People have been arguing forever whether China qualifies as a neocolonialist power. The problem is that evidence and data are available that can point to one way or another. Naturally, everyone cherry-picks what they want to prove their case.
But to qualify as a colonialist or neocolonialist, you need a deliberate policy and a consistent set of behaviour. China has demonstrated no such consistency. But I may be cherry-picking myself.
A friendly reader wrote recently about his own experience of what he considers China’s early neocolonialism on the ground. It’s worth sharing.
“I tend to think China is neocolonialist – though it is learning faster than the Europeans did how to ingratiate and make themselves friends with the Africans,” he wrote.
“I travelled on the Tanzania-Zambia Railway a few years after the Chinese had built it [in the early 1970s]. Shortly after gaining independence, Tanzania and Zambia wanted to connect the rich copper belt of Zambia to a port by the Indian Ocean.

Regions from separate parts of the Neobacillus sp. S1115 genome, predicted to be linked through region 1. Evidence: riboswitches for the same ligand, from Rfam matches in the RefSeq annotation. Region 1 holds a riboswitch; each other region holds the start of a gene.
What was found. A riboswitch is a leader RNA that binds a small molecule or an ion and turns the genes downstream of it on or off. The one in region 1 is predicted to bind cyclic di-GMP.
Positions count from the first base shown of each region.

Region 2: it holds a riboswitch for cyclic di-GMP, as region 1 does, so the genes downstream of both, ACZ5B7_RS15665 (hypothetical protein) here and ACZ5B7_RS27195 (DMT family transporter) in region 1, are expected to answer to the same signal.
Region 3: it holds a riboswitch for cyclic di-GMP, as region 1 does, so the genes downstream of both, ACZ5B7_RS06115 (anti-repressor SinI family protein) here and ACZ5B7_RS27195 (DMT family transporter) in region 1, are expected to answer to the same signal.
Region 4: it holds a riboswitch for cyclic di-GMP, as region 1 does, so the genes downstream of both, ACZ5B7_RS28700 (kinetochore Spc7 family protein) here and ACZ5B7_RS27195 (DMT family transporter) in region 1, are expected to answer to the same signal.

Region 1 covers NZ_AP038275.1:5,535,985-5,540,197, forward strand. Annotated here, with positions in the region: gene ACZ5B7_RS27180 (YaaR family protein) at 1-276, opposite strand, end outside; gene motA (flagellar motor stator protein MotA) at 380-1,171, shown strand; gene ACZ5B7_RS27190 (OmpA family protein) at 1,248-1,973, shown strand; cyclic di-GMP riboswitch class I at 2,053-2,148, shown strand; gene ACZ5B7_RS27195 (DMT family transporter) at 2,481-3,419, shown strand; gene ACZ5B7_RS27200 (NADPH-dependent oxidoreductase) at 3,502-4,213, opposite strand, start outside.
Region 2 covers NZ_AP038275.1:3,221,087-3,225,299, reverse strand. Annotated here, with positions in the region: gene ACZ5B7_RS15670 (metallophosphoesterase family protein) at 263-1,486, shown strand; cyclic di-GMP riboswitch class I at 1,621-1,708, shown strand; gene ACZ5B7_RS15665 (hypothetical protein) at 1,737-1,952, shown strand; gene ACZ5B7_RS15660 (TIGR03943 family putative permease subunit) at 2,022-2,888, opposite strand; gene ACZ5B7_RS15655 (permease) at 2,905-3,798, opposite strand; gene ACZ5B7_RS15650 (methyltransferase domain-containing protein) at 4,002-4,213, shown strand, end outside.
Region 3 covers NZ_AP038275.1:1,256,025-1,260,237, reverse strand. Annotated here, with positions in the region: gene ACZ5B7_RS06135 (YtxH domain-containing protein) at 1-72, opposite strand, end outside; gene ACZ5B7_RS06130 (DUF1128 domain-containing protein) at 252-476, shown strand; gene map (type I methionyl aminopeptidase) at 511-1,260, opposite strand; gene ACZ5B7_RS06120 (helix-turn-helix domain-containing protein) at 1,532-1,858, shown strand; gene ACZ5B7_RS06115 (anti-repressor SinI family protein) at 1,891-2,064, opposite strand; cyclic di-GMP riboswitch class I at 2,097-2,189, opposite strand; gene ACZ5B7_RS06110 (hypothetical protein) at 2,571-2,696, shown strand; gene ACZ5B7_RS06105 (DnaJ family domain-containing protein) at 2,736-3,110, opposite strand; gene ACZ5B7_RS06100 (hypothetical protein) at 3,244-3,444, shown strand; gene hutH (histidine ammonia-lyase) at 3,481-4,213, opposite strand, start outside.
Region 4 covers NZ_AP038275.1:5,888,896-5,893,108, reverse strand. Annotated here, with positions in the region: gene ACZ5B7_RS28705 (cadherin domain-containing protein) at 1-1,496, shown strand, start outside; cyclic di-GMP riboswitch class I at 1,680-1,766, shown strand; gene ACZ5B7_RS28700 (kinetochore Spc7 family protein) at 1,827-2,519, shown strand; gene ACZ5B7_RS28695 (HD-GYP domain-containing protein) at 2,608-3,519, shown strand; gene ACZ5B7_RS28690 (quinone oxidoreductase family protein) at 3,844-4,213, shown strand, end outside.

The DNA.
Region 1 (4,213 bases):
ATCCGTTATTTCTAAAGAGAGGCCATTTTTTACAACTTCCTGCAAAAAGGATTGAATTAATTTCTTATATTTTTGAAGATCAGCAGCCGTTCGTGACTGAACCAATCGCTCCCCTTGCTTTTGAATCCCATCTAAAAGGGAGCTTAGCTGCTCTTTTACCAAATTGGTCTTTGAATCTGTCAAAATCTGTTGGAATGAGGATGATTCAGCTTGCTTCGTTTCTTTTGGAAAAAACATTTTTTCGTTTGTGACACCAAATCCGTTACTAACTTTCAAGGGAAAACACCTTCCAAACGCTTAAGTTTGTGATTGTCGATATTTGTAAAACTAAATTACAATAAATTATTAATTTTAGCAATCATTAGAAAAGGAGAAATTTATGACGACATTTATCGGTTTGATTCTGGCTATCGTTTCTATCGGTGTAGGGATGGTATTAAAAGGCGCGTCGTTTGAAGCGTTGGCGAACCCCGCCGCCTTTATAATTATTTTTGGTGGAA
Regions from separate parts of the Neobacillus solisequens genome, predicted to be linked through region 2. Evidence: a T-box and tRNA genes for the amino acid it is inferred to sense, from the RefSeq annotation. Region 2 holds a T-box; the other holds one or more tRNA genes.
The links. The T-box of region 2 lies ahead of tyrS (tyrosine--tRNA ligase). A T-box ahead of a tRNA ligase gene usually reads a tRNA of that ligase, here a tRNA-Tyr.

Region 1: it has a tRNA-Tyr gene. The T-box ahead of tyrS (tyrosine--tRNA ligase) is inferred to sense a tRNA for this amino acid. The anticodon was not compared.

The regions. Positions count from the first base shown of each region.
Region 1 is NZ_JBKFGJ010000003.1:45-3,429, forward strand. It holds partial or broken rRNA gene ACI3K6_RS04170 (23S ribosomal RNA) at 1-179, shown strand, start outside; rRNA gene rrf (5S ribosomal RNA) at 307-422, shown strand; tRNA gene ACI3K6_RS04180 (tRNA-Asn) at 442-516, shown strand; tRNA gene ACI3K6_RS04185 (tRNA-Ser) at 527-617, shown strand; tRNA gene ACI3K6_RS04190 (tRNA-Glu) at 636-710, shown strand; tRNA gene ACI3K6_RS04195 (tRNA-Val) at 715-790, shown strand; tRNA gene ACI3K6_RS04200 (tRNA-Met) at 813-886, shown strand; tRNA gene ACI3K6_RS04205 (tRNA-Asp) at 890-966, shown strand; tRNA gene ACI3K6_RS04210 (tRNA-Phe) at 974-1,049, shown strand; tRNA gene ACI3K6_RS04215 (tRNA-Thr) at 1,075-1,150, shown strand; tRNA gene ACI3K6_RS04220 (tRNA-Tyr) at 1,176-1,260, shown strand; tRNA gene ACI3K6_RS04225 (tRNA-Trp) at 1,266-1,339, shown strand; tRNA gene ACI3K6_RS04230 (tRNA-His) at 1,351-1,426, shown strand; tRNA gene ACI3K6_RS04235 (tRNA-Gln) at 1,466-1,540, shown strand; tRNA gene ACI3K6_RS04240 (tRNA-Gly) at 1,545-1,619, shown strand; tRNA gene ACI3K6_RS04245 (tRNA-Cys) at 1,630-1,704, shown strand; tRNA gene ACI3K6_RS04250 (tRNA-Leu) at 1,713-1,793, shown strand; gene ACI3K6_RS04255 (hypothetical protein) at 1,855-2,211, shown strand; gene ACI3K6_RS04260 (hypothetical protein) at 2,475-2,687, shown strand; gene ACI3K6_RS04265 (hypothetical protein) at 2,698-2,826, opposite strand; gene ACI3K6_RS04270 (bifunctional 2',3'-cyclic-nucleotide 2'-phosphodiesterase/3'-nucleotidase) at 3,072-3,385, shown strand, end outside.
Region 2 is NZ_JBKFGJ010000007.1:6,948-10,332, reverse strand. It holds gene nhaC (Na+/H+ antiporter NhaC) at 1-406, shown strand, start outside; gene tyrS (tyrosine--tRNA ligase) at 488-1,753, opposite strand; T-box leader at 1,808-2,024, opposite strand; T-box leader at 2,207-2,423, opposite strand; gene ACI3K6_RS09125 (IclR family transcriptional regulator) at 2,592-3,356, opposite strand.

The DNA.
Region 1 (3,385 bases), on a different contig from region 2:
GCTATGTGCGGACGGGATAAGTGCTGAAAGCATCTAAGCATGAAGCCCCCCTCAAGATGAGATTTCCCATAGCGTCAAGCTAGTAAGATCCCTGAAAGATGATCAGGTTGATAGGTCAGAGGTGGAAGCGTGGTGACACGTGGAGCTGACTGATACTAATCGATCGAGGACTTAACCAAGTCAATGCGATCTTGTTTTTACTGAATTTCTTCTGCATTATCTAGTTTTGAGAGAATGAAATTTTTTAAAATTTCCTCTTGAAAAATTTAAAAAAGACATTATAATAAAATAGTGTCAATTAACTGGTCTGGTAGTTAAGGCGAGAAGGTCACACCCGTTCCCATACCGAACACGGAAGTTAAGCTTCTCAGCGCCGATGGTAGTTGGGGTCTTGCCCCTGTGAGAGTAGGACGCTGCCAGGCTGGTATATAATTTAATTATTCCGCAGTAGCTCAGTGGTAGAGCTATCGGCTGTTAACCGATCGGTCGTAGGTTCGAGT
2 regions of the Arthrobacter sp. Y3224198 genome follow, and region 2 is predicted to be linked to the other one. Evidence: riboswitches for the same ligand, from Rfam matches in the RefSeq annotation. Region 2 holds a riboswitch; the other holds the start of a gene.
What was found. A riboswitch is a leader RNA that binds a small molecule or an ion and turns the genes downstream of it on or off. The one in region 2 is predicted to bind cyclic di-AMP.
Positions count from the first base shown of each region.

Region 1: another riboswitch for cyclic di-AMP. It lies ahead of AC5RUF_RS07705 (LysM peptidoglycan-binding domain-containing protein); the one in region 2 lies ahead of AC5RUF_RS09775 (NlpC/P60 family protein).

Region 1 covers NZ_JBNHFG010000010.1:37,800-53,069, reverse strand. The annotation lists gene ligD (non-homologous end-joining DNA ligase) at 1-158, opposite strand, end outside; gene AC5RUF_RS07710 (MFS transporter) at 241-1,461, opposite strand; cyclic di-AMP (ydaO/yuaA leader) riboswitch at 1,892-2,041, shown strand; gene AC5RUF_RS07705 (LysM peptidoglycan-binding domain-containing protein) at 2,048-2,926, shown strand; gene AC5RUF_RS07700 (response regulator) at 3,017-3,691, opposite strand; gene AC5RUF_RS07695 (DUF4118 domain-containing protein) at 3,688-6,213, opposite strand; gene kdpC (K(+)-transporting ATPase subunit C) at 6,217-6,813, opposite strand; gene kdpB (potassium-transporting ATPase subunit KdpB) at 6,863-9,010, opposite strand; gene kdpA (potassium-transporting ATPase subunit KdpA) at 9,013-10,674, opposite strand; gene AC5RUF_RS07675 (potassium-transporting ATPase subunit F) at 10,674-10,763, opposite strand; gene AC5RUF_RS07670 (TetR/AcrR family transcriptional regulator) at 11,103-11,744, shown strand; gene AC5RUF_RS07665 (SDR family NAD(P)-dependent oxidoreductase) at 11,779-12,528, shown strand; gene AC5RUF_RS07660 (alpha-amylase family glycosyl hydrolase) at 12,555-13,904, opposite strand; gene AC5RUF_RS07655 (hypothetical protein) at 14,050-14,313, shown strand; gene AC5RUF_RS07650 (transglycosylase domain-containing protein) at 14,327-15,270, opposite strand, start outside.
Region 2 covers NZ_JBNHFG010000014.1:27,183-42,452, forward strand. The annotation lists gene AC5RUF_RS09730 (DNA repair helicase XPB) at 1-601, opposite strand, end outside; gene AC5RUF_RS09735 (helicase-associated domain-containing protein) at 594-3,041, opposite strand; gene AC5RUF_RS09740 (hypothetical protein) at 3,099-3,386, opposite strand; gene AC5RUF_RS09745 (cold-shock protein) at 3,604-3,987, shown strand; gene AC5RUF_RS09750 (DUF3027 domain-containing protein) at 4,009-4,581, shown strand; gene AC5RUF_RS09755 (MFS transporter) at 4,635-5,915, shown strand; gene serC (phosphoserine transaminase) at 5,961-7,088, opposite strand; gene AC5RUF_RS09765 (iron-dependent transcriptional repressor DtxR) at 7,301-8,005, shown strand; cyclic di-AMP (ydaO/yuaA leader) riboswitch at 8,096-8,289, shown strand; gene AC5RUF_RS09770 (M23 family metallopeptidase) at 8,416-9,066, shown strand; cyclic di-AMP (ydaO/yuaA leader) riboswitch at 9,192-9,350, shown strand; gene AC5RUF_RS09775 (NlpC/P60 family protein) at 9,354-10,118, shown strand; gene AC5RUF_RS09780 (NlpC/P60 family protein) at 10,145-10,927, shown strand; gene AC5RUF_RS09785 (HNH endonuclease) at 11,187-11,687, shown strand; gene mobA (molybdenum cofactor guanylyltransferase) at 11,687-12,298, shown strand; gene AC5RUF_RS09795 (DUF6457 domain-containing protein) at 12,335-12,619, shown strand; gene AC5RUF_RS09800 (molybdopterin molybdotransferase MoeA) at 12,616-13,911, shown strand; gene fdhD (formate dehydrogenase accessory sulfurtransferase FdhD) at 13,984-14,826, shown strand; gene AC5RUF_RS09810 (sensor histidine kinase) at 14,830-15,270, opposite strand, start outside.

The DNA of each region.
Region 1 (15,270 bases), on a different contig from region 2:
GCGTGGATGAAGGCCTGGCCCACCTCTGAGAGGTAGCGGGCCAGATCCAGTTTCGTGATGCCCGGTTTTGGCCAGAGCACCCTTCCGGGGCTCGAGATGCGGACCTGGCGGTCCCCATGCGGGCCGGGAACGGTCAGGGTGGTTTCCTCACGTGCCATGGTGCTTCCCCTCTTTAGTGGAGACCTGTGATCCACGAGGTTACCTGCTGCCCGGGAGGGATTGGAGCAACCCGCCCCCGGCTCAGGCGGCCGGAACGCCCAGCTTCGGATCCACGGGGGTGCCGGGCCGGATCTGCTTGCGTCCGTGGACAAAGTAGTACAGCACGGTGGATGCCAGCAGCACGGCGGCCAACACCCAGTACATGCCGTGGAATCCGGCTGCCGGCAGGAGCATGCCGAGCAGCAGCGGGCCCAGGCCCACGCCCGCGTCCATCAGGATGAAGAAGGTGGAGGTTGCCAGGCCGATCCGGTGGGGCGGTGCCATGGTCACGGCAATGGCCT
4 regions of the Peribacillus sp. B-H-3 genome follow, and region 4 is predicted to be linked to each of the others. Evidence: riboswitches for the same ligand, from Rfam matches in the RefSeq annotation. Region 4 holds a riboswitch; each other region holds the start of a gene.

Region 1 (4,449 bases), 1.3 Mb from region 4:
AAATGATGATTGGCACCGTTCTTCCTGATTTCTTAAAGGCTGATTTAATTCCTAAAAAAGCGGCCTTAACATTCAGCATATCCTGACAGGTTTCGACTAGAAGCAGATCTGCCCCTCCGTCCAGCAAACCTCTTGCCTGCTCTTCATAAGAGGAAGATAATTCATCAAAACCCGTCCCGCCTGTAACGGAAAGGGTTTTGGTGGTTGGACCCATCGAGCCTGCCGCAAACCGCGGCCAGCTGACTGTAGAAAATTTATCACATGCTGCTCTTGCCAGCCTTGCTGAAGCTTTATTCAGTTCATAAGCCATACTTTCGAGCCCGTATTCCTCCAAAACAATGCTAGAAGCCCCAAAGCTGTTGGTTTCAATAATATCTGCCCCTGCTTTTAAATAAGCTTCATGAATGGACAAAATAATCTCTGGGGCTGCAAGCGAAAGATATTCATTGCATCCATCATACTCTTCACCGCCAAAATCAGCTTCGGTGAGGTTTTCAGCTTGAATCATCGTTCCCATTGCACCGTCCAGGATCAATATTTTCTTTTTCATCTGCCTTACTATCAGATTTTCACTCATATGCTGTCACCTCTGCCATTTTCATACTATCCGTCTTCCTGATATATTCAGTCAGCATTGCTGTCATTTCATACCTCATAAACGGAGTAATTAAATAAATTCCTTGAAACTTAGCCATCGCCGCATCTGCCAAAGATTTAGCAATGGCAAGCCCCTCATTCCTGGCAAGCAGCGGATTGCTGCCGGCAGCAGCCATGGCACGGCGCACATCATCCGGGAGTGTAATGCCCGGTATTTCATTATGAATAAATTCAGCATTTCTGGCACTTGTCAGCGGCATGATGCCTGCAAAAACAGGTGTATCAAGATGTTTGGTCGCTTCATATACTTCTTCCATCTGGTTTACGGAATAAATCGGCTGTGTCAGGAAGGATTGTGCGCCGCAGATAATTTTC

“The World Bank did not grant them any loans, deeming the project uneconomical. Then came the Chinese under Mao Zedong, who stumped up US$500 million, recruited an army of labourers in China and brought them to East Africa. Within five years or less, the entire 1,800 kilometres of railway was laid, stations built and rolling stock procured. It was a master feat.”
But the railway never generated any profits in nearly 50 years.
“And in 2014 the governments of Zambia and Tanzania were contemplating closing down the line,” the reader wrote. “I am glad they didn’t because South African railway buffs have organised rail safaris for train buffs for the last 20 years taking passengers through Zimbabwe …
“The Chinese came back to Africa to build new rail lines in the 2000s. The lessons of the TaZaRa seem to have been forgotten. The route from Djibouti to Addis Ababa in Ethiopia is noteworthy: It lacks traffic volume, especially passengers, and political instability has added to its woes.”
Actually, the Tanzania-Zambia railway is an early and paradigmatic example of communist China’s “politics trumps economics” approach when it comes to making friends in the developing world. Sometimes it works out, often times it doesn’t, at least in economic terms. The slowdown in belt and road-related lending in recent years has shown that more stringent loan standards are being applied.
But to attribute all that to neocolonialist designs seems to me unwarranted.